As she navigates making it through an awkward pool party, a triumphant day “shadowing”/hanging out with an older girl at her impending high school, and awkward encounters with boys, Kayla is afraid to discuss her most difficult moments with her father.

Yet rather than leaving the relationship with her father in a state of disrespectful disrepair, writer/director Bo Burnham is trying to set a subtle yet powerfully positive example of parent-teen relations in our tumultuous times. Kayla’s dad never gives up, never stops encouraging her, never stops giving her the love she needs to eventually break through and thrive, and when she does finally open up to him, it’s beautifully touching and transformative.

It’s also a touching reminder of the Prodigal Son parable, and thus a reminder of how perfect love is always patient and always forgives. Anyone who’s been a parent should relate to the touching reconciliation found here.

Ultimately, “Eighth Grade” is an extremely intimate look into the mind of an average girl in an era when social media and cellphones have destroyed much of human interaction. It’s funny enough to be classified officially as a comedy, but it’s also very heartfelt and touching in many places and has an almost documentary feel in the way that writer-director Bo Burnham (a star standup comedian who became a YouTube star himself as a teen a decade ago, who is making his filmmaking debut here)  shoots the events.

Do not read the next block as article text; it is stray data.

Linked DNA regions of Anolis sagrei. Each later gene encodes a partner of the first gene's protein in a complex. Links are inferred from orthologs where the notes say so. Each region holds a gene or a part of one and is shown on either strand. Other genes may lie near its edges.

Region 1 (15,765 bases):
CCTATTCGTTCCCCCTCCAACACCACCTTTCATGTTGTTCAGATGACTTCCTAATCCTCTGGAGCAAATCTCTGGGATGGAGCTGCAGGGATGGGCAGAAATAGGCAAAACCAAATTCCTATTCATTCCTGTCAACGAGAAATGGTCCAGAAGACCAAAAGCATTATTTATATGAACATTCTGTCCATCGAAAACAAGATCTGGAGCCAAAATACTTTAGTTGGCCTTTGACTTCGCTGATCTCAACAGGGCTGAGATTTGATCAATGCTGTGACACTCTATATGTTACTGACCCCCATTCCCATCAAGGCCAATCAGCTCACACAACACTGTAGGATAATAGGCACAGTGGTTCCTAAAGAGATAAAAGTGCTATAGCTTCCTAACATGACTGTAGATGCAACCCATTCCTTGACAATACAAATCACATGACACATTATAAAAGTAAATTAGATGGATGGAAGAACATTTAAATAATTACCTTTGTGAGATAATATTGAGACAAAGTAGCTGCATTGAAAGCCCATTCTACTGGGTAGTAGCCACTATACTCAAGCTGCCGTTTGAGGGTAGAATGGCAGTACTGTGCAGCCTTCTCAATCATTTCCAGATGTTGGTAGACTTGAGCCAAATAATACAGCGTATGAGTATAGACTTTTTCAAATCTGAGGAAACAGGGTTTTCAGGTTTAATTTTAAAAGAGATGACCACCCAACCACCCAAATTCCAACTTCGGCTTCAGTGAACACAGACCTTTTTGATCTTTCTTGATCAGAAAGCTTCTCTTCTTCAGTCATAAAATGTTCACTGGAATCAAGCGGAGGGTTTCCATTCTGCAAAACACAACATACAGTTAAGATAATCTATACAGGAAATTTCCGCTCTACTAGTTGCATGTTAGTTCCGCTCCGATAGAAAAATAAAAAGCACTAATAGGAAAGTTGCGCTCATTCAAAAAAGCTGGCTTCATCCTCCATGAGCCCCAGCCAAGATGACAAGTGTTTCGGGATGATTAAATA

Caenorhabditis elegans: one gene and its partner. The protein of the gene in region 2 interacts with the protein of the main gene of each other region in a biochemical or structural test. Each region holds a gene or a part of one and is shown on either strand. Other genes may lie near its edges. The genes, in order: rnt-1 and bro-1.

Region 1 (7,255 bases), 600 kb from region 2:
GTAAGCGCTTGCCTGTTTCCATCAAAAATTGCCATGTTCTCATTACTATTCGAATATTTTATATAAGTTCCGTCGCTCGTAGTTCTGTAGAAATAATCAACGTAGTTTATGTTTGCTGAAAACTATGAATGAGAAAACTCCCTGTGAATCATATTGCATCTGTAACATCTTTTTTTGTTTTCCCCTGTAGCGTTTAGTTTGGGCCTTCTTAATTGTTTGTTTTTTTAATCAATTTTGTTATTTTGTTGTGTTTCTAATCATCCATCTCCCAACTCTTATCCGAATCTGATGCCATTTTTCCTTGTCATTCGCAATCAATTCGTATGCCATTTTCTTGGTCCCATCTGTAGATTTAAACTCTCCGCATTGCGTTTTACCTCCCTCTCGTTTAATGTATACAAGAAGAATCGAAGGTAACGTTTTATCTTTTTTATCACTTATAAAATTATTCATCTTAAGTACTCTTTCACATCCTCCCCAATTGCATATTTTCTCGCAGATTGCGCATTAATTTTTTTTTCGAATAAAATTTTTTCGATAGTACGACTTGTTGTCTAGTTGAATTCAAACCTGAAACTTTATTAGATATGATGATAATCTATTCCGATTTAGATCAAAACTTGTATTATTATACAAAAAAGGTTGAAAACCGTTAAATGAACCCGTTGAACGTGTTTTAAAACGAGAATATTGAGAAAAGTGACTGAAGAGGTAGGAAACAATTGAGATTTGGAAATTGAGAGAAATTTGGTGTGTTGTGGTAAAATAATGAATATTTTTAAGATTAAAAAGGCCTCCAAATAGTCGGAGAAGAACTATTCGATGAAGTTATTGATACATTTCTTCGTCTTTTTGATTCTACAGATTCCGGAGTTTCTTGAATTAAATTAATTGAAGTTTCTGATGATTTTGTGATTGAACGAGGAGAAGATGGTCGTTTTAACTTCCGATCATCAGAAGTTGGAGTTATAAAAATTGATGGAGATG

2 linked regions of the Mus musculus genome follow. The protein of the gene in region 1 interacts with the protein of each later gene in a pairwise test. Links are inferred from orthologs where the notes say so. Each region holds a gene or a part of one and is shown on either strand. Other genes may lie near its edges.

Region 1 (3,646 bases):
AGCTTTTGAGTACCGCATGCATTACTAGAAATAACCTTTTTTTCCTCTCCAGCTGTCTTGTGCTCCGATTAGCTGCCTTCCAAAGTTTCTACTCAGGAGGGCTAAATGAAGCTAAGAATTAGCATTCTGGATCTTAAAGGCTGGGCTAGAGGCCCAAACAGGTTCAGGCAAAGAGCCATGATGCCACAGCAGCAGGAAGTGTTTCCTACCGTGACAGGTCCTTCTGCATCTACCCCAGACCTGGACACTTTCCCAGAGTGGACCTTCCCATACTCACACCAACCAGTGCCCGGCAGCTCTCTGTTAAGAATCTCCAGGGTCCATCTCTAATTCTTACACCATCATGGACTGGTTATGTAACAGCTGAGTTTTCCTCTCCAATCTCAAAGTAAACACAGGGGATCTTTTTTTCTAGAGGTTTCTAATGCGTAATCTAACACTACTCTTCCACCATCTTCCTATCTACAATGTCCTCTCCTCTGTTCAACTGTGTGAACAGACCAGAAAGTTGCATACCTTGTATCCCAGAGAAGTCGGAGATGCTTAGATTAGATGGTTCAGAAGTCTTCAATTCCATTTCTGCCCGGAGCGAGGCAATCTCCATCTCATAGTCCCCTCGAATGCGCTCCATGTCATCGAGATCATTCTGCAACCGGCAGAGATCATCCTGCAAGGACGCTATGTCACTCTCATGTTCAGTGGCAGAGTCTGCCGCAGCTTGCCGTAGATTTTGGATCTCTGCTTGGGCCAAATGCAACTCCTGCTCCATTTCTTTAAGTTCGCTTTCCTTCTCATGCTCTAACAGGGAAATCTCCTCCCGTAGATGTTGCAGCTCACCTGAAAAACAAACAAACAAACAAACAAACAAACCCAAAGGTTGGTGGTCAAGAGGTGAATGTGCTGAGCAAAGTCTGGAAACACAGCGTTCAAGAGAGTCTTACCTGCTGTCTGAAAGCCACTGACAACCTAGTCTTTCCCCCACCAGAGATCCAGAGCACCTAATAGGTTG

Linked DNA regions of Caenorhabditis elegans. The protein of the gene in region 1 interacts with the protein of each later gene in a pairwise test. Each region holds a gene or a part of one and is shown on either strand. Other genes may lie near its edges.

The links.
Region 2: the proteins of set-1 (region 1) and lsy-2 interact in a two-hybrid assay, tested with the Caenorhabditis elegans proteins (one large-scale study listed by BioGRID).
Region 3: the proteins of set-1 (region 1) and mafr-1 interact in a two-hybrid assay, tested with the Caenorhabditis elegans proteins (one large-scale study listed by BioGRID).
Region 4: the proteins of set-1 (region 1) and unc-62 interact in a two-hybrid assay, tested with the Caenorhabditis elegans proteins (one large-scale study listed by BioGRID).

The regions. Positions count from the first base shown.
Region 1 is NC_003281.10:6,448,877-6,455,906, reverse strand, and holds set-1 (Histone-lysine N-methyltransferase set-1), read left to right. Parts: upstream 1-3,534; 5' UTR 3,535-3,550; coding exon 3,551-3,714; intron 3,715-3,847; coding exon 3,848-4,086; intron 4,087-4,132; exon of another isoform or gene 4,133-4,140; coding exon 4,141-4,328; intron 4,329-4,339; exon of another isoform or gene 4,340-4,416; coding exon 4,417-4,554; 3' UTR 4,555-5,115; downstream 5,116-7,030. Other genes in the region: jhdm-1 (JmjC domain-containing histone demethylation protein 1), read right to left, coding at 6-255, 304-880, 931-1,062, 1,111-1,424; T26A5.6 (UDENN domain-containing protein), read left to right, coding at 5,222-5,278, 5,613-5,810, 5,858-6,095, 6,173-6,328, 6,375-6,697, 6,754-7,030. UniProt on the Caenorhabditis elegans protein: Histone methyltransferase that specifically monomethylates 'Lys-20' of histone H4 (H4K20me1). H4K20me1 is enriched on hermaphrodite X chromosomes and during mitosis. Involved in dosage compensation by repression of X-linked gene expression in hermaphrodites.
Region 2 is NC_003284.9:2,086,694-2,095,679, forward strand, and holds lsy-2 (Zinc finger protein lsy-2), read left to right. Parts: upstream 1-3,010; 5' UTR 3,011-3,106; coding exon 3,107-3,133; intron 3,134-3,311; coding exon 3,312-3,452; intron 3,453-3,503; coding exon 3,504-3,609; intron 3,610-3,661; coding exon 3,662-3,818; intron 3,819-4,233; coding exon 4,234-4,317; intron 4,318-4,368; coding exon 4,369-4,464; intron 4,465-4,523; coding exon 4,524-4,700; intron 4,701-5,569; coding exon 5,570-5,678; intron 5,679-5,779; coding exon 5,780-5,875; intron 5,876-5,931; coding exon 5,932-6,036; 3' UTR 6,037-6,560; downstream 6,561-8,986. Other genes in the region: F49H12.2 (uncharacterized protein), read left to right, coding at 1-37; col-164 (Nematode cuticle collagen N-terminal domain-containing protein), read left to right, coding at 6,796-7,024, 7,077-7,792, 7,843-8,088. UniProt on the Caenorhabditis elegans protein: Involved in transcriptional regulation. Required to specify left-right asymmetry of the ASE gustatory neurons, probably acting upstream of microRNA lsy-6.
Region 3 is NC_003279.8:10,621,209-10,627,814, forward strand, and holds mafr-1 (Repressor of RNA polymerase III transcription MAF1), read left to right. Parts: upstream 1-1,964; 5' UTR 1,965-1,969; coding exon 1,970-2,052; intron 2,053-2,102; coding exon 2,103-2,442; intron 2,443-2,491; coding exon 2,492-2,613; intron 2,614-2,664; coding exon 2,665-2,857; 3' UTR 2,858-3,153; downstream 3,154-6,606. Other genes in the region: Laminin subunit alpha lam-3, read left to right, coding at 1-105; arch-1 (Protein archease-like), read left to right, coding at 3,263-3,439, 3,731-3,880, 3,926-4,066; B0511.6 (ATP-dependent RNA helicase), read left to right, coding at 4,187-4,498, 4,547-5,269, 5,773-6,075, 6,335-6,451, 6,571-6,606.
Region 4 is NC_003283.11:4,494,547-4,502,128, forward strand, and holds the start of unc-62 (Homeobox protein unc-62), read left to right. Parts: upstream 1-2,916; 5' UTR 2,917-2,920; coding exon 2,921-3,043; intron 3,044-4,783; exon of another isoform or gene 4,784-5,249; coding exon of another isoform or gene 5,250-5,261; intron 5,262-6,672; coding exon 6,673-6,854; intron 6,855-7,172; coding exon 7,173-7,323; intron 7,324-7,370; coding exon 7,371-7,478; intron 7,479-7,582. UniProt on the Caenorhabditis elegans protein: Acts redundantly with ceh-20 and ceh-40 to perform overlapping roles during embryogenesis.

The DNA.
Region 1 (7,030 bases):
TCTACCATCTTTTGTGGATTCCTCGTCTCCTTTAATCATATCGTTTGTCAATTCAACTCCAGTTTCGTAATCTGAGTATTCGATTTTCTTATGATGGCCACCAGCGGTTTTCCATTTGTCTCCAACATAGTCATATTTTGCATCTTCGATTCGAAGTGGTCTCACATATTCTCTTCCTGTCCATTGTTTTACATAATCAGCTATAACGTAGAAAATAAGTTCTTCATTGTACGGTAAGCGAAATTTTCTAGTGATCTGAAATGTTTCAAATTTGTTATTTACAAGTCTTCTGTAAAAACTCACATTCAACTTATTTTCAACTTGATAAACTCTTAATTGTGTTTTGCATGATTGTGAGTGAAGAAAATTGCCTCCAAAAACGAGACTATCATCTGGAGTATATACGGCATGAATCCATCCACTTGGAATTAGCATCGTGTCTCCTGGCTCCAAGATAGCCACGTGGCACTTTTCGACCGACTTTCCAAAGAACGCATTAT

Interesting techniques abound, as Burnham uses extreme zoom-in shots to put the viewer in the shoes of Kayla at her most awkward moments, and pulls far away at moments that are emotionally devastating, leaving her as alone onscreen as she feels inside. The music score is also unique, as composer Anna Meredith veers between barely perceptible keyboard strokes at pensive moments and loud, overbearing keyboard squawks at moments that represent when Kayla is overwhelmed by life.

Blindspotting Movie Review